When people say that so-and-so was on the wrong side of history, this invariably means that he was on the losing side of a war or a revolution, and when they say “wrong” side they usually mean it very much in terms of moral judgement.    This is what it means 95% of the time it is used.  Likewise, when your ideas are allegedly consigned to the “dustbin of history,” it is almost always because you lost a war.  Wars, in this view of history, prove the supremacy and value of some ideas over others.  This is simply untrue, but it does help explain why people who believe this–or at least talk as if they believe this–are perfectly happy to endorse wars for ideological causes, because they are already convinced that winning wars will vindicate and “prove” their ideas right.  Incidentally, that is why there are so many on the left and nominal right emphasising incompetence as the central flaw of the administration.  While real, dissident conservatives have stressed the evils of the administration’s ideological tunnel vision, incompetence has been the buzzword for all of the former war supporters who have since seen the light.  The script goes something like this: intervening militarily to democratise rogue states and enforce nonproliferation regimes is more or less a good solution, but this crowd has simply screwed it up too badly.  There are also those who are zealous war supporters but who focus on administration incompetence as a way of exculpating the ideas tied to the war–democratisation, interventionism, preemption, etc.–from the judgement that they think defeat in war imposes on whether ideas are sound or not.  Four out of five times these days when you find a born-again war opponent, he will cite his support for the principle of doing what we did in Iraq but will also lament the poor execution.  This is rather like the wisdom of the man who says, “If only I had been allowed to drive the car off the cliff, we wouldn’t have crashed.”

Neither having a sense of history nor wanting one, their calculations and policies are thoroughly infected with that disease fatal for good policy, for which a sense of history is the best prophylactic and cure—utopianism. It is the blind optimism, the utopianism of this administration, along with its dishonesty, that accounts for its record of repeated promises and calculations that anyone with a sound historical sense could tell were not going to work.  Their particular brand of utopianism, moreover, combines its two worst forms—a radical utopianism that believes that the evils to be fought are simple, readily identified, and easily capable of being rooted out and replaced with good, and the utopianism of Machtpolitik, the belief that with enough power resolutely applied one can do anything. ~Paul Schroeder, The American Conservative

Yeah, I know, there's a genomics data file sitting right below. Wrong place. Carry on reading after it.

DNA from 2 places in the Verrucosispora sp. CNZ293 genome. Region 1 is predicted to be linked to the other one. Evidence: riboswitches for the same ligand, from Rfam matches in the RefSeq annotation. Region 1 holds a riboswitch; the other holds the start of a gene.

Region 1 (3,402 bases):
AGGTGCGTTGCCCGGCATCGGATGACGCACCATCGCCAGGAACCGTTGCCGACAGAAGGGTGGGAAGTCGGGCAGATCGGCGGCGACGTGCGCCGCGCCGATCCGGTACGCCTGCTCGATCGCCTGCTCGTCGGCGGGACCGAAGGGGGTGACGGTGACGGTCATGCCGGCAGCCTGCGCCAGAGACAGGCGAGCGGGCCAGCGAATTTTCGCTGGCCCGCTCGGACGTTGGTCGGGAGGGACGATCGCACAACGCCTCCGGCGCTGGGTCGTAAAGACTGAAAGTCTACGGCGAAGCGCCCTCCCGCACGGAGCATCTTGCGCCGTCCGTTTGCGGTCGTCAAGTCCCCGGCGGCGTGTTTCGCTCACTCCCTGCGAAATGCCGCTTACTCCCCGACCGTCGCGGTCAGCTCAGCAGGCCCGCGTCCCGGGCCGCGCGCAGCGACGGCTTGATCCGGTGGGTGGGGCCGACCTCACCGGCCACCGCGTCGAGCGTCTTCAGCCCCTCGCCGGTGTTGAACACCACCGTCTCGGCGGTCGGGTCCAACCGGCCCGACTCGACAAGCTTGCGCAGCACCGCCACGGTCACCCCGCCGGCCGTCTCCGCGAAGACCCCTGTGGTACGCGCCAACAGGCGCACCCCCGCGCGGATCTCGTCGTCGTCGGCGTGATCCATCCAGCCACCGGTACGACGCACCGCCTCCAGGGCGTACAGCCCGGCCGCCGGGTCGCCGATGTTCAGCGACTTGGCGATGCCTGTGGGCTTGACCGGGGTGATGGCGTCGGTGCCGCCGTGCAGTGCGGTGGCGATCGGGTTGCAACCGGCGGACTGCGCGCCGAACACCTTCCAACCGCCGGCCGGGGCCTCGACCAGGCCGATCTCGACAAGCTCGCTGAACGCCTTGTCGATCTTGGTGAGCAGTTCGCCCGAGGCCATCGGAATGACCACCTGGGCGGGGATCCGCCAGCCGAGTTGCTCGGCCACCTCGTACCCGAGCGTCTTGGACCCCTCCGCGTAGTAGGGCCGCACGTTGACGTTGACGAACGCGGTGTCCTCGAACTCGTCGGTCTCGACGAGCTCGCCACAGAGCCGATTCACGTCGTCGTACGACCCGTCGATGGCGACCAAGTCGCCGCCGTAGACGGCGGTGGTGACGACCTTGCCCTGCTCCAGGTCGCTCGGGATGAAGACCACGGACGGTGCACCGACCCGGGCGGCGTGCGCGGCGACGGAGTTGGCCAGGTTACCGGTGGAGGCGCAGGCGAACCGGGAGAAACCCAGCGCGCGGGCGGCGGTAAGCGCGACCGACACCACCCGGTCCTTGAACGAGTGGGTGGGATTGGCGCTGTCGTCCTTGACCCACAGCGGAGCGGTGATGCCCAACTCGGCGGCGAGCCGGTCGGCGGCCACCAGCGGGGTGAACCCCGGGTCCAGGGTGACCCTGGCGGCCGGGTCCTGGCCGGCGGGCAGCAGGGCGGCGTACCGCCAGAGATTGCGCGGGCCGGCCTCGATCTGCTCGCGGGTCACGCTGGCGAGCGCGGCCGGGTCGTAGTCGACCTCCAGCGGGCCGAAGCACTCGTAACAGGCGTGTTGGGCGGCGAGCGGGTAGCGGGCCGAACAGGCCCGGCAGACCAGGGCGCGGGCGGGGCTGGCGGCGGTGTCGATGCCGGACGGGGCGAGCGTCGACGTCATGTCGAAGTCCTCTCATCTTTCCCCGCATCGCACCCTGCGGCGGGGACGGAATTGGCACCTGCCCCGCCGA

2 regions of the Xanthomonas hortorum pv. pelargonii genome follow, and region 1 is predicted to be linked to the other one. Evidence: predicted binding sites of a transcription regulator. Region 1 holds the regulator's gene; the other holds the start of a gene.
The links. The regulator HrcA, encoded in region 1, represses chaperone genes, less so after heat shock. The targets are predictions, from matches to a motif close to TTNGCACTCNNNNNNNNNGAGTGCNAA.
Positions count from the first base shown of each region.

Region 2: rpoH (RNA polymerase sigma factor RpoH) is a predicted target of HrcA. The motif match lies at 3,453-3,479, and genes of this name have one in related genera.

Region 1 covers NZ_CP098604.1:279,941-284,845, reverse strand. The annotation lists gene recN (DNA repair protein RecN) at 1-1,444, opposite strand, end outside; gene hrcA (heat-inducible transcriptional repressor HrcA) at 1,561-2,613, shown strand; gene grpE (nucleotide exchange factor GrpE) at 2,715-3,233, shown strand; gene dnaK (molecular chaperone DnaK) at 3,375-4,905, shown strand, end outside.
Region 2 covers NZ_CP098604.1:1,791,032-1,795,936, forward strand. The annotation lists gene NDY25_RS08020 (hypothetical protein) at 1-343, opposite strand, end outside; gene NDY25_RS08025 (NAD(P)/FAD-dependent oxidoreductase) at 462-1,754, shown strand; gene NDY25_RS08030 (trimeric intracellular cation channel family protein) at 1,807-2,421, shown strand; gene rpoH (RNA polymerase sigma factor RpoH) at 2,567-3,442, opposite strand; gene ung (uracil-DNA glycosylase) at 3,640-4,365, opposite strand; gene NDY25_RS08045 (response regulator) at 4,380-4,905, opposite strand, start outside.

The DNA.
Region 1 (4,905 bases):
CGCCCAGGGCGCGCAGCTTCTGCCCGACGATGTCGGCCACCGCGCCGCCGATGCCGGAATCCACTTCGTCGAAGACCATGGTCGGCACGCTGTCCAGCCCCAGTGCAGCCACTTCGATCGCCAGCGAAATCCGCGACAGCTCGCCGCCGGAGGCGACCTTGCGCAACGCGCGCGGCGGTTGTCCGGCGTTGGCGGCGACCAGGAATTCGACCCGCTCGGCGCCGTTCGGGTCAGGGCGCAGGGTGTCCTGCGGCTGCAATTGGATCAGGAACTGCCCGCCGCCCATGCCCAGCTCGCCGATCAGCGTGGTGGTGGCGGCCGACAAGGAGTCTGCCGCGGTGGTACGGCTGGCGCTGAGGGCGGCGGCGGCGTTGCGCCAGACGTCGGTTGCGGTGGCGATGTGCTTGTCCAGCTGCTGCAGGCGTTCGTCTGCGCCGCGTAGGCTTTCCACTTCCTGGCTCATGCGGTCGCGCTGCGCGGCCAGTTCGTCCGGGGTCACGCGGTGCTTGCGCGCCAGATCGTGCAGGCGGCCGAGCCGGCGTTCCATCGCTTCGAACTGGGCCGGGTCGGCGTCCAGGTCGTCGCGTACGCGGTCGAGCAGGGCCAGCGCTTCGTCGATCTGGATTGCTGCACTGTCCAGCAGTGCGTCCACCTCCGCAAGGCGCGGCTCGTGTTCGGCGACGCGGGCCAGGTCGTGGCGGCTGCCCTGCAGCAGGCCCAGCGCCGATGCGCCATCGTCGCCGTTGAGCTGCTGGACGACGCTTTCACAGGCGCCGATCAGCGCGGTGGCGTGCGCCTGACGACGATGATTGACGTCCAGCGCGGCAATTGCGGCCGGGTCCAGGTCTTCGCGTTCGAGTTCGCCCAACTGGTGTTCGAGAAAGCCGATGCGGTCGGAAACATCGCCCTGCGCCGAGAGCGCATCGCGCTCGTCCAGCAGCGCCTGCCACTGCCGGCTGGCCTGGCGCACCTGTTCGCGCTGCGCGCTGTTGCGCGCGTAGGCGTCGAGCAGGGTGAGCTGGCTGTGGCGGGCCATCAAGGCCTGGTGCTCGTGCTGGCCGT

My expertise is as a historian, a bird that flies backward and knows where it has been better than where it is going. Oddly, however, my analysis and predictions on the Iraq War and the so-called Global War on Terror in articles published since 9/11, a good number in this journal, hold up better now than those of most of the supposed experts.

There is a reason for this. The main intellectual defect in current American foreign policy is the lack of any sense of history, particularly as the British historian Lewis B. Namier defined it: a trained intuitive sense of the way things do not happen. (How they actually happen depends on the evidence.) America’s leaders and their advisers, including some so-called historians and political scientists, not only are ignorant of history and insensitive to it, they despise and repudiate it. Their favorite epithet for opponents is to accuse them of having a pre-9/11 mentality, of believing that history before September 2001 still tells us something. ~Paul Schroeder, The American Conservative

One of the most important things you can gain by the study of history is the perspective it provides.  It broadens your mind and shows you the myriad ways in which humans have lived and organised themselves, which teaches you a certain humility about the universal application of your own habits, while also reinforcing lessons about the basic structures of human existence that cannot be ignored, overcome, wished away or denied, which reminds you of your finite existence and limited power in this world.  History teaches the attentive student the tragic sense of life, which most Americans cannot grasp at all, and an awareness that some problems are not meant to be solved but are to be endured.  History provides the perspective that allows you to recognise flawed ideas because the same ideas have been tried and found wanting in another form before.  For instance, when some of us accuse certain people of being neo-Jacobins, it is not exactly to be pejorative and dismissive, but to drive home that the same contempt for history and inherited custom that they possess has motivated revolutionaries in the past and always brings them and their peoples to grief.